A longtime Vanguard investor received an email encouraging him to consider opening a margin account. The email included a link to a 20-page paper that explains both the workings of a margin account and the dangers entailed. I am pleased to report that the document thoroughly reflects Vanguard’s tradition of communications: detailed, sober, somewhat dull, and complete.
So far, so good. If Vanguard customers are to assume greater risk, best that they do it with open eyes. I do, however, have three questions.
Question 1: Why Margin Loans?
After defining margin investing on Page 1, the paper outlines the strategy’s purported benefits on the second page. I provide its five explanations in the order in which they are presented, along with condensed versions of Vanguard’s descriptions. (I have not changed any words but have edited for brevity’s sake.)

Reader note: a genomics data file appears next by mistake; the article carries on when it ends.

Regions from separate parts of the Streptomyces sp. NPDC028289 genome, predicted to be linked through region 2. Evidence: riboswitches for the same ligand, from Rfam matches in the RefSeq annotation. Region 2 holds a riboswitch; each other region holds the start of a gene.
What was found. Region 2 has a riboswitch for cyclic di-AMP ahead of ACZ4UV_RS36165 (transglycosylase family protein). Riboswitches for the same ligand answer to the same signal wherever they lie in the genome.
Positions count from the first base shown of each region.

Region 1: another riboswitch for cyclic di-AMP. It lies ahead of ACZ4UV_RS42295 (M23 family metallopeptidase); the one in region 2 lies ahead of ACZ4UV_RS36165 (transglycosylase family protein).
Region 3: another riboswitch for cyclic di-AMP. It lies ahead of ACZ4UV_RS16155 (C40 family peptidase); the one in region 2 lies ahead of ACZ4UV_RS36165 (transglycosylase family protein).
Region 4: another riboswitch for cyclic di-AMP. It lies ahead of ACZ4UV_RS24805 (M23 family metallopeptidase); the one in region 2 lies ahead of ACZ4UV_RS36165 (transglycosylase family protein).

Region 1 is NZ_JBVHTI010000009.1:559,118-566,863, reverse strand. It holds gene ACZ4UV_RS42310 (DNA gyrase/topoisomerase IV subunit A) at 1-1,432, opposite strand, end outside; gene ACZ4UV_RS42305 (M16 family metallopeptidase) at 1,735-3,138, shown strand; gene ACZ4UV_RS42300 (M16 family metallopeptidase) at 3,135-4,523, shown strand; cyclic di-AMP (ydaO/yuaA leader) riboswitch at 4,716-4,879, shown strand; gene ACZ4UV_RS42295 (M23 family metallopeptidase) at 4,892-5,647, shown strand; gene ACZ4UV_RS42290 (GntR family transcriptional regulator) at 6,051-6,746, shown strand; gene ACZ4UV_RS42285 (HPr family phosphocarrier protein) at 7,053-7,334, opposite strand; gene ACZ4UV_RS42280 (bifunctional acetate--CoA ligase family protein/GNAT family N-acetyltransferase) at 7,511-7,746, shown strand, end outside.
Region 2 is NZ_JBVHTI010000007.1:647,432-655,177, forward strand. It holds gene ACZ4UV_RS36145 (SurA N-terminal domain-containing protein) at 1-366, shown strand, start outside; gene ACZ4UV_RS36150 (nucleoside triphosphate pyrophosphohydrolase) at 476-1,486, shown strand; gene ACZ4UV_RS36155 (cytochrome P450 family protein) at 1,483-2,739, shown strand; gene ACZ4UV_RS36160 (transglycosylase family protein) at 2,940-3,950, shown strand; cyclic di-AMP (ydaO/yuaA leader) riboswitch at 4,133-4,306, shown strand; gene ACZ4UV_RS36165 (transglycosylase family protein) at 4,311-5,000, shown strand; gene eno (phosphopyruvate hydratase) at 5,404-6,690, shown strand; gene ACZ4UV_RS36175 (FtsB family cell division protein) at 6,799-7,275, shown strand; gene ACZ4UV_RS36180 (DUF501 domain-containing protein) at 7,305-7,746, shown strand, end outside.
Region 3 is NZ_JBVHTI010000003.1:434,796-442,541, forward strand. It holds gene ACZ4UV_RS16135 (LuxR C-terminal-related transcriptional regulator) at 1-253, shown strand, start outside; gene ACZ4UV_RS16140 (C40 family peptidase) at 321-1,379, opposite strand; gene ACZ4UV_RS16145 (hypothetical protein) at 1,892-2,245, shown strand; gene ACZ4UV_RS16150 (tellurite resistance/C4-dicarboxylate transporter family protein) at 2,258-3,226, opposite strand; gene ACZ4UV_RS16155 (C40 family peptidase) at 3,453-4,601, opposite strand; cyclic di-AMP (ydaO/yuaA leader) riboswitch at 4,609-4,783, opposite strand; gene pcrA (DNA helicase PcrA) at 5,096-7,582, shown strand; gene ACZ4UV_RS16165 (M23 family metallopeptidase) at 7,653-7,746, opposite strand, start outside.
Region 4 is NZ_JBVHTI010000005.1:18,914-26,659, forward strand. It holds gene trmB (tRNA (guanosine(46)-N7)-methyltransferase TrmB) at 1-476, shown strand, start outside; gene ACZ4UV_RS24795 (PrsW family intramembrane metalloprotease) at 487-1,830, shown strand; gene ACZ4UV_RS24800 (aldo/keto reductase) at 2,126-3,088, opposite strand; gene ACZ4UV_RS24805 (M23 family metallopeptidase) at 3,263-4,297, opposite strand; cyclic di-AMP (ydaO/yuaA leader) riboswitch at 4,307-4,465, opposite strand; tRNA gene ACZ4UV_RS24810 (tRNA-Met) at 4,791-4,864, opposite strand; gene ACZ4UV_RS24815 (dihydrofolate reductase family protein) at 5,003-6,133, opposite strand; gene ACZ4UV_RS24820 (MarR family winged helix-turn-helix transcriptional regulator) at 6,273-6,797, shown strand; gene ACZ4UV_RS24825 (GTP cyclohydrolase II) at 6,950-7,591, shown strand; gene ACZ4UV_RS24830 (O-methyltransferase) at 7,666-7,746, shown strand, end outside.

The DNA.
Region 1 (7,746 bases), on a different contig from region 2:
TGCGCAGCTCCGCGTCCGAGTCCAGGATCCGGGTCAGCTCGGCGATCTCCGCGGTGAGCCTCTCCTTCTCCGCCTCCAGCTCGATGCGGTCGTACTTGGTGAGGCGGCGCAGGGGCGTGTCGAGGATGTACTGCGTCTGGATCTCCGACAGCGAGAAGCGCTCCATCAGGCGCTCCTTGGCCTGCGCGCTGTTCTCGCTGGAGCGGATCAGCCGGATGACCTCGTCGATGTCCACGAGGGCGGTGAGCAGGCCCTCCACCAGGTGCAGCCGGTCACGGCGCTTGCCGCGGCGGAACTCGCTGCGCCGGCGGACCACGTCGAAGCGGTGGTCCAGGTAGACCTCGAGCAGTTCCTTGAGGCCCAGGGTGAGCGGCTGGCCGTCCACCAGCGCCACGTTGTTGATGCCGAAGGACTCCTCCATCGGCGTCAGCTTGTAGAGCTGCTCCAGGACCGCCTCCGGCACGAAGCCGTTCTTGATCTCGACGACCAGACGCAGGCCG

1) You’ll have access to ongoing credit.
Margin loans are a ready source of credit and don’t require the approval or credit checks that a bank may require. To meet short-term cash flow needs, taking a margin loan and paying interest is a convenient alternative to liquidating a portion of your portfolio, locking in capital gains, and being subject to taxes on those gains.
2) You’ll borrow at competitive rates.
Margin borrowing is generally more cost-effective than other lending options, such as credit cards or bank loans.
3) You may be able to deduct your loan interest.
Interest on margin loans may be tax-deductible. Consult your tax advisor.
4) You’ll be less likely to incur trading violations.
Trading violations commonly triggered by trading in a cash account … are much less likely to occur in a margin account.
5) You’ll have more buying power.
Margin investing allows you to increase your “buying power” (the amount of money available in your account to purchase marginable securities).